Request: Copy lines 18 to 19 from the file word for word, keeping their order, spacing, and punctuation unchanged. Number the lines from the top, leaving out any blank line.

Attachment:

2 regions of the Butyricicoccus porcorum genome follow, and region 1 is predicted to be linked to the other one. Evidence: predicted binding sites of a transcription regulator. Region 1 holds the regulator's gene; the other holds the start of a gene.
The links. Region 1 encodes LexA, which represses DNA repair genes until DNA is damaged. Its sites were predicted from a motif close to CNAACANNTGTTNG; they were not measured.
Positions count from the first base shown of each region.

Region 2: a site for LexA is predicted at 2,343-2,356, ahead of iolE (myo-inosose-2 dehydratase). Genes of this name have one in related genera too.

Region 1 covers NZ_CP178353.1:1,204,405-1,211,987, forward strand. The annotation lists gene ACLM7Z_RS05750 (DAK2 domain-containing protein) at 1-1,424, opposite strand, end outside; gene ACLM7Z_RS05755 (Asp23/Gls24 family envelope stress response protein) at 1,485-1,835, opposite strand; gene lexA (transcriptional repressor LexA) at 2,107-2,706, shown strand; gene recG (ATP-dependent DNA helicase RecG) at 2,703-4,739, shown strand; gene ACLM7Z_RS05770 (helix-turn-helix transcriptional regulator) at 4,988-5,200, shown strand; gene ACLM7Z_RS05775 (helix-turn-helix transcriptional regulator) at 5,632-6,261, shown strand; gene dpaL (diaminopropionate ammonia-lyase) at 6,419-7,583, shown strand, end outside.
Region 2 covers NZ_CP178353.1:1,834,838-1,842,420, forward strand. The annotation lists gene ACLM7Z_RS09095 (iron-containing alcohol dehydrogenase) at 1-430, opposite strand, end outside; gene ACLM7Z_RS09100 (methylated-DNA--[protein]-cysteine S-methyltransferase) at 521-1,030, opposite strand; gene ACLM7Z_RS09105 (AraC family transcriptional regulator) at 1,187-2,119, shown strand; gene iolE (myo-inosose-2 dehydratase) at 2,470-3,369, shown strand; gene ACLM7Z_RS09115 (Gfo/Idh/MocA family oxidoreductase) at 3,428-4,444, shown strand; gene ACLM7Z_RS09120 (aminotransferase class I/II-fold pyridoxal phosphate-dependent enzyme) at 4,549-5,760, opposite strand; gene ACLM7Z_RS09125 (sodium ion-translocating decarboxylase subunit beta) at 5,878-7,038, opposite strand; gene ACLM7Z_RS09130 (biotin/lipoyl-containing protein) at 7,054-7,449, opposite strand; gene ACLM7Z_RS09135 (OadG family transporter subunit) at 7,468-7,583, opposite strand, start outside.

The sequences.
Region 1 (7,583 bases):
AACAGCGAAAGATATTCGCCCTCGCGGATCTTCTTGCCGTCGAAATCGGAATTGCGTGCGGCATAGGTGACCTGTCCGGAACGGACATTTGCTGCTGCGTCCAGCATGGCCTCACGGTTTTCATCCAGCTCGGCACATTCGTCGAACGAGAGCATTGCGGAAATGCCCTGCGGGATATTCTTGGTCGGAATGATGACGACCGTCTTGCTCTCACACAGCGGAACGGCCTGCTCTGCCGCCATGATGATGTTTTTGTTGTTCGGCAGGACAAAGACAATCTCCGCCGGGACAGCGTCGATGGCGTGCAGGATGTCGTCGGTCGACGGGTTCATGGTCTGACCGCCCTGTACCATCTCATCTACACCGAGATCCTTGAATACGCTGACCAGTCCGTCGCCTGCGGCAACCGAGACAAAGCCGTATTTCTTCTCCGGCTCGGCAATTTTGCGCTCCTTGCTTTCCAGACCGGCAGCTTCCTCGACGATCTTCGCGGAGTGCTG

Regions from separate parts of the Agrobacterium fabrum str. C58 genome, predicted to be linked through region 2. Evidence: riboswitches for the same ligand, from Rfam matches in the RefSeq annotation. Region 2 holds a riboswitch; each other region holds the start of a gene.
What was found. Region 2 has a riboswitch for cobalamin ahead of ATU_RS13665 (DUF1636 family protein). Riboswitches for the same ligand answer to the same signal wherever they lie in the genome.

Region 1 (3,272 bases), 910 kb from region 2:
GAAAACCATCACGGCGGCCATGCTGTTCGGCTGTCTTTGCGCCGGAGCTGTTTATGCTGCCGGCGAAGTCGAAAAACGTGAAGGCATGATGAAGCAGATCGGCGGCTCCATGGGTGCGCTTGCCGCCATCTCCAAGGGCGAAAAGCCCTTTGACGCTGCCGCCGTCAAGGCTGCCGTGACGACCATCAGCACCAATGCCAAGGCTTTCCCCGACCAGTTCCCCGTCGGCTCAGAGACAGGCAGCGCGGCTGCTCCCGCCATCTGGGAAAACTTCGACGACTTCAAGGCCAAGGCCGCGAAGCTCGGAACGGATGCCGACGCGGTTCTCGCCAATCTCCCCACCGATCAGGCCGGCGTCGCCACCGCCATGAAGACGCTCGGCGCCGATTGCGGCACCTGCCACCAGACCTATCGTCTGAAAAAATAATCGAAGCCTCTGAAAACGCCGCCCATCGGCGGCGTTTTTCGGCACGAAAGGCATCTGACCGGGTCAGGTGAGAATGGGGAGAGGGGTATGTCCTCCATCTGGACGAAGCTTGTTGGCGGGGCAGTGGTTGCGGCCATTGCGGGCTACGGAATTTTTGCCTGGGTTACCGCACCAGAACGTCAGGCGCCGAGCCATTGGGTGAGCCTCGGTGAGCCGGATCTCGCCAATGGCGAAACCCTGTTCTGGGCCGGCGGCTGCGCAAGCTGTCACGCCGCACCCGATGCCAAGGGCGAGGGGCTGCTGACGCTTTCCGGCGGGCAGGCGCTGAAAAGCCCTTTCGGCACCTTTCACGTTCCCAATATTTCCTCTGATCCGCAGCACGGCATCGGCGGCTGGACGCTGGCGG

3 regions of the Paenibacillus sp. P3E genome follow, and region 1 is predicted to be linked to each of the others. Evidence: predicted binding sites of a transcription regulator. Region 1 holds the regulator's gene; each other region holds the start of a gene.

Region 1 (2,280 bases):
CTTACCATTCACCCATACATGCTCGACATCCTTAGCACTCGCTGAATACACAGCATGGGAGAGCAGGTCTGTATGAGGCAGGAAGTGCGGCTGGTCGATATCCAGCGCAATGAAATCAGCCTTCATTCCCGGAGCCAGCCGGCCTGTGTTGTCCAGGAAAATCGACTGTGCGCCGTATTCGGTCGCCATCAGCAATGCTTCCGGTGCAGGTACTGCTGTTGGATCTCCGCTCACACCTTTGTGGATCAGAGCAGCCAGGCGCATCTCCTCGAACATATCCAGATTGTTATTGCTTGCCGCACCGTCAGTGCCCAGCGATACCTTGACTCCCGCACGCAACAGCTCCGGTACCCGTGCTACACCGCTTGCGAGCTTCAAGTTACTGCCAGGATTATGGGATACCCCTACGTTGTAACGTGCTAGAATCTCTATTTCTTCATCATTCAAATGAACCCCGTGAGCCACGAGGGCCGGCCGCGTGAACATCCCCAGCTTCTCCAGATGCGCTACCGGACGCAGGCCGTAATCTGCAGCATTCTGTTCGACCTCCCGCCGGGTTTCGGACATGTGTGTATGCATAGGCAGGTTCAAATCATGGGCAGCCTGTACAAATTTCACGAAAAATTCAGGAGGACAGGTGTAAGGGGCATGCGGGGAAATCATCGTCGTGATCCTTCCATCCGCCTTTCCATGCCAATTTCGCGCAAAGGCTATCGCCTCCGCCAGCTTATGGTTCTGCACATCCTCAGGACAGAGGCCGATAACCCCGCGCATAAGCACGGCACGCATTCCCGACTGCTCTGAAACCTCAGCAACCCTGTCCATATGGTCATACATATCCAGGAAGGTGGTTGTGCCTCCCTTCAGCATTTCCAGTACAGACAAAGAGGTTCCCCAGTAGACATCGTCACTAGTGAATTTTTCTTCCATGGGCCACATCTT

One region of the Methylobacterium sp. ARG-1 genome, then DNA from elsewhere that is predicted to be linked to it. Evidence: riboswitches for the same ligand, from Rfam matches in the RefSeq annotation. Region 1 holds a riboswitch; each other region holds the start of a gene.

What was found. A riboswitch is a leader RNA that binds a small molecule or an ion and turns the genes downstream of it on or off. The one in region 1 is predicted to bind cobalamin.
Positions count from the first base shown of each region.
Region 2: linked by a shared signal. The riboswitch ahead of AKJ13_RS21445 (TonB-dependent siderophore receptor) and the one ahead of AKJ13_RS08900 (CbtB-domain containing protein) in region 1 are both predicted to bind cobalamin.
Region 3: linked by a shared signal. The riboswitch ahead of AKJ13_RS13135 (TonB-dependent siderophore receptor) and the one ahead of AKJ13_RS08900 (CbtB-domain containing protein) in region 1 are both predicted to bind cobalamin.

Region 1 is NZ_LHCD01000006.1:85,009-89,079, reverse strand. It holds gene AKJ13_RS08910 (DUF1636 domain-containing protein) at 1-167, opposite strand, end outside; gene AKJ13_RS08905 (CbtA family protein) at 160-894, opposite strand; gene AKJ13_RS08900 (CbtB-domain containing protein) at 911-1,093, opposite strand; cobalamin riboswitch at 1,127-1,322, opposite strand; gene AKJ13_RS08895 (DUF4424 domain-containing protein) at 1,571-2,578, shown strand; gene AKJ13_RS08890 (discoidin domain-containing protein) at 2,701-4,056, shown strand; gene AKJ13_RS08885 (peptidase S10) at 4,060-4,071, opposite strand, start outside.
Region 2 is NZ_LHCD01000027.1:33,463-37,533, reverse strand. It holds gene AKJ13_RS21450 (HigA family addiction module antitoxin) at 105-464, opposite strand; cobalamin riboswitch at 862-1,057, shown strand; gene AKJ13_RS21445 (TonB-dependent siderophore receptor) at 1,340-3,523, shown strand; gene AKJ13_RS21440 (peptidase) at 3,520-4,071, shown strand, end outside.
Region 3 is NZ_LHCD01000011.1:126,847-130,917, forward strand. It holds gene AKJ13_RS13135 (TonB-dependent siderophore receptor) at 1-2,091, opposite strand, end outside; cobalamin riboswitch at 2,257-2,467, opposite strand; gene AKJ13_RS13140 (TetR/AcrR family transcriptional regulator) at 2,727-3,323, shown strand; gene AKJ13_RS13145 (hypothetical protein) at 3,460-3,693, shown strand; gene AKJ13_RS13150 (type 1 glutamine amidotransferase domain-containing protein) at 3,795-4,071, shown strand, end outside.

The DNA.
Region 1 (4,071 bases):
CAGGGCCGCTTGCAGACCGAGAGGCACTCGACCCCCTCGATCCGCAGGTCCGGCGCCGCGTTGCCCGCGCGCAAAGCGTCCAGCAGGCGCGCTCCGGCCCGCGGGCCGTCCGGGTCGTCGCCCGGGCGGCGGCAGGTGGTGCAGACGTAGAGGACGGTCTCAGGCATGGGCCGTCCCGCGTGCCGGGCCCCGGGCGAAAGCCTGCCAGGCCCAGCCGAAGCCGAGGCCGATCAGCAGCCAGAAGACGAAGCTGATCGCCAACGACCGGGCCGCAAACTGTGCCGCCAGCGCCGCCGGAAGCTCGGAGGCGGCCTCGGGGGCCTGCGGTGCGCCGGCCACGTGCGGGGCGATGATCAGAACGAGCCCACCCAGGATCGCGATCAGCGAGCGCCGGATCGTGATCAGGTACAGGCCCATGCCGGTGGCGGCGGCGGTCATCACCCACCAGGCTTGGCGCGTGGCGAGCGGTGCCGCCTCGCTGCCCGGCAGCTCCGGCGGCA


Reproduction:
What was found. A riboswitch is a leader RNA that binds a small molecule or an ion and turns the genes downstream of it on or off. The one in region 1 is predicted to bind cobalamin.
Positions count from the first base shown of each region.